With all this recession talk and tales of doom and gloom you rarely hear anyone say that maybe everyone is getting exactly what they deserve.
I mean there is one basic rule about money - something is only worth what someone is willing to pay for it. With the proviso that you are not about to be the victim of fraud, it's Caveat Emptor all the way.
I've gotten stung a bit on shares, for example, but I'm not bitter about it. I contemplated bailing out of my CRH portfolio in the summer of 2007 and I was all set to sell as soon as they hit €40, which would have been a substantial profit on my investment.
However they never quite hit €40 and I hung on as they went on a downward slope ever since. I have recently sold the lot at €20 because I'm convinced that, in the current market, they're now overvalued and relying way too much on Obama ending the US recession soon.
I figure I'll be able to buy them all back at €12 or €13 by the summer, although I think I'll actually throw the proceeds into an ETF like the Dow Jones EuroStoxx 50, which will diversify my exposure so as to be positioned nicely from the return to growth in Europe.
My point is, though, that the market determined last week that my shares are worth €20, whereas I think they are only worth €13, so I sold up. That's my gamble.
Similarly it was my gamble not to buy a house until recently. I was going to sell my CRH shares and add the proceeds to my SSIA and contemplate using the total to fund a home purchase as I was wavering in my conviction about how far house prices could fall.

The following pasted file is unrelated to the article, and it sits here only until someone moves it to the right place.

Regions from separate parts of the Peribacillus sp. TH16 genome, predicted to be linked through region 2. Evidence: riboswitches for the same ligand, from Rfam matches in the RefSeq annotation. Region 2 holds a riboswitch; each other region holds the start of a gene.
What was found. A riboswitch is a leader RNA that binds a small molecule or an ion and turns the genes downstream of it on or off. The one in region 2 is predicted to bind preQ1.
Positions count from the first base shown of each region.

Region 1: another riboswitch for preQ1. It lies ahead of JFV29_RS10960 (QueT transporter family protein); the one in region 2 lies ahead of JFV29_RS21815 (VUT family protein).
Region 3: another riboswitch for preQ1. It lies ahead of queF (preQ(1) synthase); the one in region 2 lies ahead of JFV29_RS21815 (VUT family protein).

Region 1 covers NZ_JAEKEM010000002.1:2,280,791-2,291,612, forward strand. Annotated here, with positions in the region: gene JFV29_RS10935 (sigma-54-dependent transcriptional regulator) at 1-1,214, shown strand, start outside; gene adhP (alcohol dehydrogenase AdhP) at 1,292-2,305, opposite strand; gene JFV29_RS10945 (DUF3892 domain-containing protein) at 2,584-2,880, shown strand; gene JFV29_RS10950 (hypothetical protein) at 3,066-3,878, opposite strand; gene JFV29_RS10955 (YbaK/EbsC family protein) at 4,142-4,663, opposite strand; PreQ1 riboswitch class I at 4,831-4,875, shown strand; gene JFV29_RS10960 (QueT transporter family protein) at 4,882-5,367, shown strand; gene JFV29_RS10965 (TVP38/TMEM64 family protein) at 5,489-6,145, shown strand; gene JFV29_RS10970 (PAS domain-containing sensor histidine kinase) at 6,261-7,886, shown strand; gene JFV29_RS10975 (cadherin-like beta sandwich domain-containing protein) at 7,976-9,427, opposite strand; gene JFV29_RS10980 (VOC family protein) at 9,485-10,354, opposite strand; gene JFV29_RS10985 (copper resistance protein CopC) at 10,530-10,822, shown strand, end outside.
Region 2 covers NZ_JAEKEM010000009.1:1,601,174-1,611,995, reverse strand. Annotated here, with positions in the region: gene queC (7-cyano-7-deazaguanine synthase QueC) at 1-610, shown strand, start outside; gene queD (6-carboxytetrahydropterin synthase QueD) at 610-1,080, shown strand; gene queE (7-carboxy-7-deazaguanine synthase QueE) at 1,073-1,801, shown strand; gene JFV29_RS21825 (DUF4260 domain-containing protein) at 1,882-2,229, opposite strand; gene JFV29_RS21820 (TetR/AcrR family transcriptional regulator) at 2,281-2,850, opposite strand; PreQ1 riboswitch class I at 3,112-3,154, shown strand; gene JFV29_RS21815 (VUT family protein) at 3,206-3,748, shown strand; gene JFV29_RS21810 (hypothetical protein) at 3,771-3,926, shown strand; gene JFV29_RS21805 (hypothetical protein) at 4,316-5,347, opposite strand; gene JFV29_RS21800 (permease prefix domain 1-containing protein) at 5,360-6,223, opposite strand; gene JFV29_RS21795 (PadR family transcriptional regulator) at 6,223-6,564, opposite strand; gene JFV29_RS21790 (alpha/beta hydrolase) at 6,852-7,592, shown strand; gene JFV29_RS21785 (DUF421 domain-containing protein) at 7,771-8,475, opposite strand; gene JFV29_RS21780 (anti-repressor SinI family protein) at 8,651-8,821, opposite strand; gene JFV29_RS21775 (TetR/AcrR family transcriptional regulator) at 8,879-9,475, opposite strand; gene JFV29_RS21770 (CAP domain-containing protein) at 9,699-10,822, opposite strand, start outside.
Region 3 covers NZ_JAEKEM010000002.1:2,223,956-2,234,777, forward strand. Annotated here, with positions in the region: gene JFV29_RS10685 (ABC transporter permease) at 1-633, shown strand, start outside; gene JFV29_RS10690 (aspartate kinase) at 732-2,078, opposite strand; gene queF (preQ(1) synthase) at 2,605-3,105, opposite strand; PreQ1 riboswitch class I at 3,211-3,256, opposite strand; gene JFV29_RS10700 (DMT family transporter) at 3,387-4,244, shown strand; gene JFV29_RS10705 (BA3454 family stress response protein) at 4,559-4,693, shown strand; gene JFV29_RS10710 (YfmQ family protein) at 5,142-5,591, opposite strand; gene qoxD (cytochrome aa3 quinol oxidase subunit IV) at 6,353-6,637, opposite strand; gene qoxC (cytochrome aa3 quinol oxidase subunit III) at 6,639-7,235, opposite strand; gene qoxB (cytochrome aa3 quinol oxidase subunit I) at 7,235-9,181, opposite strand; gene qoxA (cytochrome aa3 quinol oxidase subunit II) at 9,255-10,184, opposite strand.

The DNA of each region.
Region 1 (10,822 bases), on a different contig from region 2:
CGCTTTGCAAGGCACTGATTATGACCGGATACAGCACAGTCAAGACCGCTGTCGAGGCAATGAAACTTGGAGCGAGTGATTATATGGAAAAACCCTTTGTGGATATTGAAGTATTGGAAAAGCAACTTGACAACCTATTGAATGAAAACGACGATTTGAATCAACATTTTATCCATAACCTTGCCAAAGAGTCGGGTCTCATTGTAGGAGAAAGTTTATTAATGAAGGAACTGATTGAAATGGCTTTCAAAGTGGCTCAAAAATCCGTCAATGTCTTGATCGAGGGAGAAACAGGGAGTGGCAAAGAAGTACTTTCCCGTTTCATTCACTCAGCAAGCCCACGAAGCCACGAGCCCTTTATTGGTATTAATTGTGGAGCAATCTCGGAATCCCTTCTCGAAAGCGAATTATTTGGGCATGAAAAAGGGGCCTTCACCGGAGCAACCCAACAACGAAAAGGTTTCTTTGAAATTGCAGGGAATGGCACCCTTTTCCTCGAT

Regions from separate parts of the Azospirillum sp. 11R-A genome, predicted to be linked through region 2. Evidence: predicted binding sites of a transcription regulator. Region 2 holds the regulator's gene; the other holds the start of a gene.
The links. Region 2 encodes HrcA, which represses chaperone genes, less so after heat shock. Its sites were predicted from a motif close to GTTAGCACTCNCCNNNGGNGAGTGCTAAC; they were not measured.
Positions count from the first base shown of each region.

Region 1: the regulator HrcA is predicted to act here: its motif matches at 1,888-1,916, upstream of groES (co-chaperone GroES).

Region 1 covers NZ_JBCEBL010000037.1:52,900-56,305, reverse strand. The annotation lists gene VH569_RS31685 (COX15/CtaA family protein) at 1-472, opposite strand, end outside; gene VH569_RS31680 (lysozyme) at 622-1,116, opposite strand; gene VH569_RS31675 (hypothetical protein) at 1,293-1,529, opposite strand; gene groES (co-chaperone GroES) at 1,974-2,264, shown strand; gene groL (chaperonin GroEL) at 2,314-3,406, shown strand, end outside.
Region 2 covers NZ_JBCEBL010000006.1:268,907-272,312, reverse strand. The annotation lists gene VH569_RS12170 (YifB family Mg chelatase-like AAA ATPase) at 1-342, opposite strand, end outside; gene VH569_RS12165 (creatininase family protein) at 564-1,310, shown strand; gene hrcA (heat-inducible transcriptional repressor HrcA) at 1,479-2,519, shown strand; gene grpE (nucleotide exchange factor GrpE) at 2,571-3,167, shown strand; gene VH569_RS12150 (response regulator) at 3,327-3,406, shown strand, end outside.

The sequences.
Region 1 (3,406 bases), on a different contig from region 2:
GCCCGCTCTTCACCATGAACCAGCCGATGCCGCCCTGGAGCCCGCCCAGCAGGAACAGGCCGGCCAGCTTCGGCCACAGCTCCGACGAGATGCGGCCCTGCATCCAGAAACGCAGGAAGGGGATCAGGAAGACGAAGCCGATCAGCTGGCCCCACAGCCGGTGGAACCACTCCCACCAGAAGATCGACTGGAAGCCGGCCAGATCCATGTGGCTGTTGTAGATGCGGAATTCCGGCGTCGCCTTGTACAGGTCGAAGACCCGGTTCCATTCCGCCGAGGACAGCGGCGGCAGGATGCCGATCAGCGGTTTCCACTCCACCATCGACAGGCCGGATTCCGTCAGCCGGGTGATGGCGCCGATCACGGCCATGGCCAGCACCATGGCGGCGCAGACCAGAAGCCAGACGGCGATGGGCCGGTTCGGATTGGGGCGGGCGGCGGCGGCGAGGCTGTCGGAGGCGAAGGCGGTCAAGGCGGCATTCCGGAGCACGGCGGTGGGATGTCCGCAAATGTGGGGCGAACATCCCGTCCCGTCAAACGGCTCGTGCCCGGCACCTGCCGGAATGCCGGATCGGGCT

But I knew that I didn't think houses were worth what they were going for at that time, I was confident I was right in my assessment of the madness and I feel vindicated in making a 302K purchase of a house in 2008 - down over 70K from peak prices for similar. You could argue that I've offset my paper loss on the stock market a few times over in the property market. Then again maybe my house is already worth 5 - 10% less than what I paid for it, but I'm very unlikely to hit negative equity.
So I have zero sympathy for people who insisted property was worth what it clearly wasn't and jumped in like the lemmings they were without any rational assessment of what they were doing. I have zero sympathy for people who are getting burned alive in the rental market and even less (if that were possible) for people who bought off plans hoping to flip to the next mug that came along and are now paying mortgages for empty houses and apartments no one will either buy or rent. I have zero sympathy for people who have racked up massive personal debt on flash new cars and SUVs, foreign holiday homes, the best of clothes and the best of restaurants.
The banks have nearly broken themselves lending stupid amounts of money they didn't have to people who could only afford to pay them back for as long as the music kept playing. They were in a position to control people's indebtedness but they didn't through pure greed. The people who should have made sure the banks weren't out of control have failed us all badly and I hope the State, belatedly, has the balls to go through the executives' dealings with a fine tooth comb, drag the bastards through the courts for anything illegal they can find and have them jailed. It won't happen in this crony society, though. Maybe the Americans will try to extradite a few, if we're lucky...
But all that doesn't mean that ordinary citizens are in a position to abdicate repsonsibility for the mess they're now in. No one forced them to buy shoeboxes in some overloaded village 20 or 30 miles from town centres; no one forced them to buy SUVs and other luxury cars they didn't need; no one forced them to go to property expos for bloody India, Morocco, Cape Verde and all the rest.
In other words no one forced anyone to spend money they didn't have. If they're in trouble now then tough tits; and goddamn I'll be pissed off if any more of my money is taken off me to rescue fools.